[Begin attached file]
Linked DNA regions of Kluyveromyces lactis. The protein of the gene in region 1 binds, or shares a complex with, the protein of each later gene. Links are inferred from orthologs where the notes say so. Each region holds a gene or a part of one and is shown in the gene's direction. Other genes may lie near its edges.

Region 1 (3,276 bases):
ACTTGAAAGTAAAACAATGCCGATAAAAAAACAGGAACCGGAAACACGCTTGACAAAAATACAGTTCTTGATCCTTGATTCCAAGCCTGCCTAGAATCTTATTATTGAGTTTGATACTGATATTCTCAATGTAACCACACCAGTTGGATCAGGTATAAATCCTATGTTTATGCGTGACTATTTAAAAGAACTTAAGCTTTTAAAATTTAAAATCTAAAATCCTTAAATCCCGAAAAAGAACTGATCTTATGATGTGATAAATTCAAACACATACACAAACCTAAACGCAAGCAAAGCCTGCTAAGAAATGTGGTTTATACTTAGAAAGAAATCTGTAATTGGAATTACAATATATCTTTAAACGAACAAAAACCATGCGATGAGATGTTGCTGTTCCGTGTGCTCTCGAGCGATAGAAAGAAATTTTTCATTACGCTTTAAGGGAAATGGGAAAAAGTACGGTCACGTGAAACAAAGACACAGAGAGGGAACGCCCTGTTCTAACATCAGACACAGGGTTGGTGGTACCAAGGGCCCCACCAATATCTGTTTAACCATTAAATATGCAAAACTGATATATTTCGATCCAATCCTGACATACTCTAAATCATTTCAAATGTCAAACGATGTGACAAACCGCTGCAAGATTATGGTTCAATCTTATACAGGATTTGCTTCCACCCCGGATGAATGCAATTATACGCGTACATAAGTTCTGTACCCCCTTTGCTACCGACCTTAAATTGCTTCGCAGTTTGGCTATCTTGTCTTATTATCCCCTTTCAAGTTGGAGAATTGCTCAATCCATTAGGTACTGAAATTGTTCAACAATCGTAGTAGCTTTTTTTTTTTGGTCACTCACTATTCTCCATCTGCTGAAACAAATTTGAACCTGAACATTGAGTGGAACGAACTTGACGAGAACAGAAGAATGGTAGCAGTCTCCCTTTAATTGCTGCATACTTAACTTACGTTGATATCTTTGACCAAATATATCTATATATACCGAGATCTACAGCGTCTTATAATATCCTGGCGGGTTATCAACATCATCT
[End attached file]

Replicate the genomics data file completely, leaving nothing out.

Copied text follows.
Linked DNA regions of Kluyveromyces lactis. The protein of the gene in region 1 binds, or shares a complex with, the protein of each later gene. Links are inferred from orthologs where the notes say so. Each region holds a gene or a part of one and is shown in the gene's direction. Other genes may lie near its edges.

Region 1 (3,276 bases):
ACTTGAAAGTAAAACAATGCCGATAAAAAAACAGGAACCGGAAACACGCTTGACAAAAATACAGTTCTTGATCCTTGATTCCAAGCCTGCCTAGAATCTTATTATTGAGTTTGATACTGATATTCTCAATGTAACCACACCAGTTGGATCAGGTATAAATCCTATGTTTATGCGTGACTATTTAAAAGAACTTAAGCTTTTAAAATTTAAAATCTAAAATCCTTAAATCCCGAAAAAGAACTGATCTTATGATGTGATAAATTCAAACACATACACAAACCTAAACGCAAGCAAAGCCTGCTAAGAAATGTGGTTTATACTTAGAAAGAAATCTGTAATTGGAATTACAATATATCTTTAAACGAACAAAAACCATGCGATGAGATGTTGCTGTTCCGTGTGCTCTCGAGCGATAGAAAGAAATTTTTCATTACGCTTTAAGGGAAATGGGAAAAAGTACGGTCACGTGAAACAAAGACACAGAGAGGGAACGCCCTGTTCTAACATCAGACACAGGGTTGGTGGTACCAAGGGCCCCACCAATATCTGTTTAACCATTAAATATGCAAAACTGATATATTTCGATCCAATCCTGACATACTCTAAATCATTTCAAATGTCAAACGATGTGACAAACCGCTGCAAGATTATGGTTCAATCTTATACAGGATTTGCTTCCACCCCGGATGAATGCAATTATACGCGTACATAAGTTCTGTACCCCCTTTGCTACCGACCTTAAATTGCTTCGCAGTTTGGCTATCTTGTCTTATTATCCCCTTTCAAGTTGGAGAATTGCTCAATCCATTAGGTACTGAAATTGTTCAACAATCGTAGTAGCTTTTTTTTTTTGGTCACTCACTATTCTCCATCTGCTGAAACAAATTTGAACCTGAACATTGAGTGGAACGAACTTGACGAGAACAGAAGAATGGTAGCAGTCTCCCTTTAATTGCTGCATACTTAACTTACGTTGATATCTTTGACCAAATATATCTATATATACCGAGATCTACAGCGTCTTATAATATCCTGGCGGGTTATCAACATCATCT